Quindar is moving toward its satellite constellation automation goals with the help of a $6M seed extension round and a strategic integration partnership with KSAT.
The round, which the company announced this morning, was led by Fuse and included participation from Y-Combinator and Funders Club. Quindar is planning on using the new funding to build out its sales and engineering teams, onboard government and enterprise customers, and add new AI- and ML-driven capabilities to its platform.
“By us building out our AI and ML pipeline, now we’re able to build out the steps in order to identify anomalies even before they happen so that we maintain the uptime of the satellites and offer more reliability to customers downstream,” cofounder and CEO Nate Hamet told Payload. “All they want is their data.”
Quindar 101: The summer ‘22 YC alum broke onto the scene with six technical cofounders and a vision of vastly simplifying the operational burden of satellite constellations. It’s built a platform that brings everything from orbital design to downlinking into one platform that can essentially run unimpeded to maximize the uptime of a constellation.
“We handle all of the software stack so that the satellite is always up and running,” Hamet said.
Enter KSAT: Quindar also announced a strategic integration with ground station operator KSAT today. Through this partnership, KSAT will leverage its personnel to bring Quindar’s platform to more customers in satellite manufacturing and operations, keeping everything needed to run a satellite system on one interface.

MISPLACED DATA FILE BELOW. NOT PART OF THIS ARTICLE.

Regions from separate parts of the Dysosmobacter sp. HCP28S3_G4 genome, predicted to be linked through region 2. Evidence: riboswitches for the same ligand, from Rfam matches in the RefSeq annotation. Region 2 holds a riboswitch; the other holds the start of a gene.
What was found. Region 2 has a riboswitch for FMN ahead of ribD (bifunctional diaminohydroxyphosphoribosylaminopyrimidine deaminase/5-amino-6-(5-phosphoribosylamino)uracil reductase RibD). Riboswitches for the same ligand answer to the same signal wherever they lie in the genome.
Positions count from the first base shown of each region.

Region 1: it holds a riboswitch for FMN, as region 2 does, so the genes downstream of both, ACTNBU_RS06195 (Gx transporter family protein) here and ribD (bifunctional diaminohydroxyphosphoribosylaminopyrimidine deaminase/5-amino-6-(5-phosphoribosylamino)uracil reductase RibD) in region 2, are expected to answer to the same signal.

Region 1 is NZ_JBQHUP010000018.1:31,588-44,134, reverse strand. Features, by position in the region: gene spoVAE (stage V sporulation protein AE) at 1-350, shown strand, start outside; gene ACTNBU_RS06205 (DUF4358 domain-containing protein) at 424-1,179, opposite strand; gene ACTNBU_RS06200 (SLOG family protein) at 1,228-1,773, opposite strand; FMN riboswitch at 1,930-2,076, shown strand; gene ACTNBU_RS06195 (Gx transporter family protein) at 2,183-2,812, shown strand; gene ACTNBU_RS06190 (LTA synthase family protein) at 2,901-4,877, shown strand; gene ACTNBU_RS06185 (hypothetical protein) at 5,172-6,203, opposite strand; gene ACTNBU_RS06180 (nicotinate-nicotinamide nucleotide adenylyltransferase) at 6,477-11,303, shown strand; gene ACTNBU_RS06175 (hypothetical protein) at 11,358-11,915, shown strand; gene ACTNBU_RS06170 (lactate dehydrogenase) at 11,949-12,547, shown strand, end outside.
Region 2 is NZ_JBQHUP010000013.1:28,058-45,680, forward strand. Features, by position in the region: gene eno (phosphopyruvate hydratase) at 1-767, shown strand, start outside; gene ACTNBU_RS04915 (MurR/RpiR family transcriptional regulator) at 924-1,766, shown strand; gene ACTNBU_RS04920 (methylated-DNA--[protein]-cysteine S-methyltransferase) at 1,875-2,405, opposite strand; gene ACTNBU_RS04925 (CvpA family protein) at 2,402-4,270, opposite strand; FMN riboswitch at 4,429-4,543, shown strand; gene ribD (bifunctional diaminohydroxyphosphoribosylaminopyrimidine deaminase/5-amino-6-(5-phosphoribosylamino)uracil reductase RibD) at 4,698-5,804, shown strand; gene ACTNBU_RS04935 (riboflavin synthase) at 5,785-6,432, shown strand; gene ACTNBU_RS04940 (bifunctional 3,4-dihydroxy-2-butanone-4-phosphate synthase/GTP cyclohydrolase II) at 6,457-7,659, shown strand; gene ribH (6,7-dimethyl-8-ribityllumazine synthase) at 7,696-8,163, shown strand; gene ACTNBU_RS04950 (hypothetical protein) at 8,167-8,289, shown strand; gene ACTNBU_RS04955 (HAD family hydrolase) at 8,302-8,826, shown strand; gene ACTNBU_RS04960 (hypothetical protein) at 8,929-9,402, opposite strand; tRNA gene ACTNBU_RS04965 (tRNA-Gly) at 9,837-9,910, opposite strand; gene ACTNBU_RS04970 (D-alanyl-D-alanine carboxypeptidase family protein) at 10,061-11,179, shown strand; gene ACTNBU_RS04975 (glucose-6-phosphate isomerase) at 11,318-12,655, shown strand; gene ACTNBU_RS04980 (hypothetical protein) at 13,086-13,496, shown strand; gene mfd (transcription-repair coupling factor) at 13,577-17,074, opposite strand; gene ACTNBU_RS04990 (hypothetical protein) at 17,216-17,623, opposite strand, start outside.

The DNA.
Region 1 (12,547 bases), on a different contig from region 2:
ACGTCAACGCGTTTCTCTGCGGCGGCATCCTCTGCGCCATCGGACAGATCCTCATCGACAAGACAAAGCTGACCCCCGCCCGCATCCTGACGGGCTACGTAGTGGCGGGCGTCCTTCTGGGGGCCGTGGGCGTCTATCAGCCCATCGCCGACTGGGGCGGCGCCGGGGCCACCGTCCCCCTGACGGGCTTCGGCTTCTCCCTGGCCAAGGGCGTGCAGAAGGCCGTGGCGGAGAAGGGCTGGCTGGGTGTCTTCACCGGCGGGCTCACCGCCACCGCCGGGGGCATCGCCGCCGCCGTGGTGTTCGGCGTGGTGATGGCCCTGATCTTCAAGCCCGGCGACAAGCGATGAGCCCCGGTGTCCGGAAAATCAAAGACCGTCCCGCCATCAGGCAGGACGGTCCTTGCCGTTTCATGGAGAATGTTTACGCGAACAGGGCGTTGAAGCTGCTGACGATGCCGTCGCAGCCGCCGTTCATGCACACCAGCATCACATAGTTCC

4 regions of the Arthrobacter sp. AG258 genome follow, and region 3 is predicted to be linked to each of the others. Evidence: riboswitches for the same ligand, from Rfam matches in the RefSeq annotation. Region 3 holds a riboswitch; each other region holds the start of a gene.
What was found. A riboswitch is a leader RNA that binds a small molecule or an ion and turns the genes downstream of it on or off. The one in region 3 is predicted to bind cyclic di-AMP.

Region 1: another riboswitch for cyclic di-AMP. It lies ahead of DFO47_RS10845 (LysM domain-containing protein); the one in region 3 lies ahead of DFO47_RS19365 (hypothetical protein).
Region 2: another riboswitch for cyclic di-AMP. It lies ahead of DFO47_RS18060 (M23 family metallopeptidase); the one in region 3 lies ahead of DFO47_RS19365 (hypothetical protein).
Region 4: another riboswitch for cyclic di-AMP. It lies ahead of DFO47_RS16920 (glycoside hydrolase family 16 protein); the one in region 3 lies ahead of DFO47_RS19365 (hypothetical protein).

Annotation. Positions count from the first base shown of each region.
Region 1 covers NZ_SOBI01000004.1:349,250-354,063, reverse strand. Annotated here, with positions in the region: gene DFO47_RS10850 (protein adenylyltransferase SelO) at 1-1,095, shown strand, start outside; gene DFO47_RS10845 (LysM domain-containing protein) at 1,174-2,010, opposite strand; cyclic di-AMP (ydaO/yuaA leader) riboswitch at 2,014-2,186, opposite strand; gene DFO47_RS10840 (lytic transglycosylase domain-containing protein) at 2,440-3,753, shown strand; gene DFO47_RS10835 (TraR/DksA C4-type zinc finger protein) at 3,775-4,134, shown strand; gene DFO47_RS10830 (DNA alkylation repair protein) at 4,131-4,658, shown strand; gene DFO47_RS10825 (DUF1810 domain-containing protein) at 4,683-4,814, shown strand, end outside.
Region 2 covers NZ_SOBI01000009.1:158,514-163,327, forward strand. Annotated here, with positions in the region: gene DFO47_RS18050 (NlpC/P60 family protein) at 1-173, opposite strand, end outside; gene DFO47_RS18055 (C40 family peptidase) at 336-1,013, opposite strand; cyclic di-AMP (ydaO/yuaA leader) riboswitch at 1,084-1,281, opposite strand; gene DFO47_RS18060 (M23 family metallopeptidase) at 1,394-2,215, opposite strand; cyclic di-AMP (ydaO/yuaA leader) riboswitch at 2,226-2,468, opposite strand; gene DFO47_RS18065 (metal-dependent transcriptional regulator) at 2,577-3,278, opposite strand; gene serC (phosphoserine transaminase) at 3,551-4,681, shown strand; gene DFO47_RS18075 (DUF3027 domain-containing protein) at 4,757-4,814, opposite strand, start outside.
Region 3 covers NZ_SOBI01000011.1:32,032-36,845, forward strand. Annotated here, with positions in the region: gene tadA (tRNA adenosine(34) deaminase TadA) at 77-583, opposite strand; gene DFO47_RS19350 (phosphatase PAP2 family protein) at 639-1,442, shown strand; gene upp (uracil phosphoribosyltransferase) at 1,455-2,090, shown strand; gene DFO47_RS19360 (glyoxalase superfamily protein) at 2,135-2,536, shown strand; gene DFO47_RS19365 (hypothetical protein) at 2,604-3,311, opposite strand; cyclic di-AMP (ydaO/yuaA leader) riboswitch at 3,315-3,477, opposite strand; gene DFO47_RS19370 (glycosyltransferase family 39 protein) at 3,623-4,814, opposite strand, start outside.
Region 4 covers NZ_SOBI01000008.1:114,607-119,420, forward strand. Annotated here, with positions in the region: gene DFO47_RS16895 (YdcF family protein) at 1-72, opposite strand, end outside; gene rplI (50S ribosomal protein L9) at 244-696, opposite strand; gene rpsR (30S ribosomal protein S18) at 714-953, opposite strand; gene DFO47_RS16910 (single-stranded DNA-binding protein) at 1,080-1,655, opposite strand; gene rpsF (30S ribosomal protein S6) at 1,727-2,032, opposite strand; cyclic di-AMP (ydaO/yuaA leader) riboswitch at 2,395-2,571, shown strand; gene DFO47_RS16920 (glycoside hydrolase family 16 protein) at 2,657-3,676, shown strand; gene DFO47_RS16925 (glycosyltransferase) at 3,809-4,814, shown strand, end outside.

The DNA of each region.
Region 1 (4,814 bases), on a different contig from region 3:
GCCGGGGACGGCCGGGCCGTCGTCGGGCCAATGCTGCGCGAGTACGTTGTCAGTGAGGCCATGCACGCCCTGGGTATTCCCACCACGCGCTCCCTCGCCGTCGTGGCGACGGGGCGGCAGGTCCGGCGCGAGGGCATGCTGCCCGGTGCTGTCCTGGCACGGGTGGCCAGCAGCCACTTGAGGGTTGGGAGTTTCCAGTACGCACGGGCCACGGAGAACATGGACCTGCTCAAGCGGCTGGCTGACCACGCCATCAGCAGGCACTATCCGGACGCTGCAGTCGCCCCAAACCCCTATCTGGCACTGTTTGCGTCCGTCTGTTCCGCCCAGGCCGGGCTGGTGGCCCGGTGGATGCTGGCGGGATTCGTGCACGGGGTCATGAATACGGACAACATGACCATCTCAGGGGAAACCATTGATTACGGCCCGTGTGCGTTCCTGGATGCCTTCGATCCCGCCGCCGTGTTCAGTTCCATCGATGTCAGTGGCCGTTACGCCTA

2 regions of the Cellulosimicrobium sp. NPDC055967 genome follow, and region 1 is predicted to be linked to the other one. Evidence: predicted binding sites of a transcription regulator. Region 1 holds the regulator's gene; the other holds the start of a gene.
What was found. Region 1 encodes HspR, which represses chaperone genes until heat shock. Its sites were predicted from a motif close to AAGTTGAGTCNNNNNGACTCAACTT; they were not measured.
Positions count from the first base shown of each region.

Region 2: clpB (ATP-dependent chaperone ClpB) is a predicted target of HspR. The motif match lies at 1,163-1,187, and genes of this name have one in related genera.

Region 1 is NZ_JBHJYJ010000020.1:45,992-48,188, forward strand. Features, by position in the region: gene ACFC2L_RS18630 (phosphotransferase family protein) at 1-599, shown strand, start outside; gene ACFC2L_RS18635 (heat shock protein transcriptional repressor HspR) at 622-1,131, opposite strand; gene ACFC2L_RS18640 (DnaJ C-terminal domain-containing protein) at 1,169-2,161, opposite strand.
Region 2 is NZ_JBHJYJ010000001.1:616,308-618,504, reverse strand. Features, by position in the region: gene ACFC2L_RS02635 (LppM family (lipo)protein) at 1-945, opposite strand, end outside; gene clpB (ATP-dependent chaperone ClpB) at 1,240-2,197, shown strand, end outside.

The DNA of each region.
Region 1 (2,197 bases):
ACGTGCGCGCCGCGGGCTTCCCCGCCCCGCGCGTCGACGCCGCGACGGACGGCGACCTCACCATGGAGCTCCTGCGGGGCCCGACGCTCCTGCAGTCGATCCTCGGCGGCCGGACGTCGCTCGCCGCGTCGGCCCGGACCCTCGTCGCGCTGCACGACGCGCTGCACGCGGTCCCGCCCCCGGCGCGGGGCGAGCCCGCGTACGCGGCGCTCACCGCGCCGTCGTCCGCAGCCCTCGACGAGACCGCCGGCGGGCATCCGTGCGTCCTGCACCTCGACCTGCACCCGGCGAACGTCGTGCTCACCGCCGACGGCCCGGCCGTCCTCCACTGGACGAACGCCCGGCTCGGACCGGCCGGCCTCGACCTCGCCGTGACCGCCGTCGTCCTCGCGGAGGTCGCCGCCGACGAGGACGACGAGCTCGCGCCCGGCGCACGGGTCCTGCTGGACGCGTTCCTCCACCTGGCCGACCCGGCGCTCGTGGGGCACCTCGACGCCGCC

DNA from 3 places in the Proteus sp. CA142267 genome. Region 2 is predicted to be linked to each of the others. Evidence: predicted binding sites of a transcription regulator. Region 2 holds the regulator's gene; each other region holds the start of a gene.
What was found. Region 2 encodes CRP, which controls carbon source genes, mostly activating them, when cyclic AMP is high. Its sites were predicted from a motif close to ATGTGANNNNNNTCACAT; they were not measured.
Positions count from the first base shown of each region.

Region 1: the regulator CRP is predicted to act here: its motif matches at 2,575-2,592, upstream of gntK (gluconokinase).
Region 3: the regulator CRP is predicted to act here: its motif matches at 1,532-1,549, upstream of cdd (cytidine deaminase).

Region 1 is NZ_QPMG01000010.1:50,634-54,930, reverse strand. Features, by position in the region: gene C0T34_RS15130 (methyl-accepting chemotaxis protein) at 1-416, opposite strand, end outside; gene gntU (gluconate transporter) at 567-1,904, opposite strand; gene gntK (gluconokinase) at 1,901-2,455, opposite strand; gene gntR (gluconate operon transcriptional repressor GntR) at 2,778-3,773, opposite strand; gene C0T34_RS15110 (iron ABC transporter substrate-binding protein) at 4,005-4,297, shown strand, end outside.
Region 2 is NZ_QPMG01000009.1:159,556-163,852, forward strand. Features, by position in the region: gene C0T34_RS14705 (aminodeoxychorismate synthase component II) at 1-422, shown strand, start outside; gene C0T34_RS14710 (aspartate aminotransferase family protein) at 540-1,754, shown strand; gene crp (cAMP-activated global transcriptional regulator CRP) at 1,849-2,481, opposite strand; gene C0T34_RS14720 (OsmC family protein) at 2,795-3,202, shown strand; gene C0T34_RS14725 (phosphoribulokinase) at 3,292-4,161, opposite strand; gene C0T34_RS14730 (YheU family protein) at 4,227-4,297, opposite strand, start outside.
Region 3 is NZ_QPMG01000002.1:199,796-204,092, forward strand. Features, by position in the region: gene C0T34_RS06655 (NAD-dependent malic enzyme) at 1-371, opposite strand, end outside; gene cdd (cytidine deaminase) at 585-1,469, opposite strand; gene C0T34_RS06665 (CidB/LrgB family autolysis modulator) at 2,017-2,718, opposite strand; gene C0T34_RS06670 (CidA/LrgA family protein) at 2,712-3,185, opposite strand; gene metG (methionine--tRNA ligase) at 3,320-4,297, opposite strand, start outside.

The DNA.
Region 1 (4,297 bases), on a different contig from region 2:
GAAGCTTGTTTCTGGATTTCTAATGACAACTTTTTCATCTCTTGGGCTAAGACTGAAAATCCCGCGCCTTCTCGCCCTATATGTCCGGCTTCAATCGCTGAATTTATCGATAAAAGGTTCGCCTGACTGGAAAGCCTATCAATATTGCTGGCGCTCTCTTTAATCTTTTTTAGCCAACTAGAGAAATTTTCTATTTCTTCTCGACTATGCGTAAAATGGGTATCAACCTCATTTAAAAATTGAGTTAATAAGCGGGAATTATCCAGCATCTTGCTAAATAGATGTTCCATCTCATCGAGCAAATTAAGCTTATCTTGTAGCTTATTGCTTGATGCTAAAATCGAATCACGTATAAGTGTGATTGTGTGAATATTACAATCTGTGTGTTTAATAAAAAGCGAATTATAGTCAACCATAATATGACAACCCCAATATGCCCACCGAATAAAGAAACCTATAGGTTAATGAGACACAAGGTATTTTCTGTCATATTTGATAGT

Hamet said bringing the ground segment and satellite operations under one platform has more benefits than just convenience to the end customer:
- Security: Quindar’s platform aligns with DoD security standards, aiming to make it easier for commercial operators to work with government clients
- Workforce: More automation is meant to lessen the staffing burden.
- Simplicity: “We have these default integrations to ground stations and to flight software that’s running and to different satellite manufacturers so that they can unify and actually operate all of those satellites in one interface,” Hamet said.
What’s next? The company employs a team of 10 on a full- and part-time basis. By the end of the year, they’re aiming to double that number to 20 with an emphasis on hiring sales and engineering roles.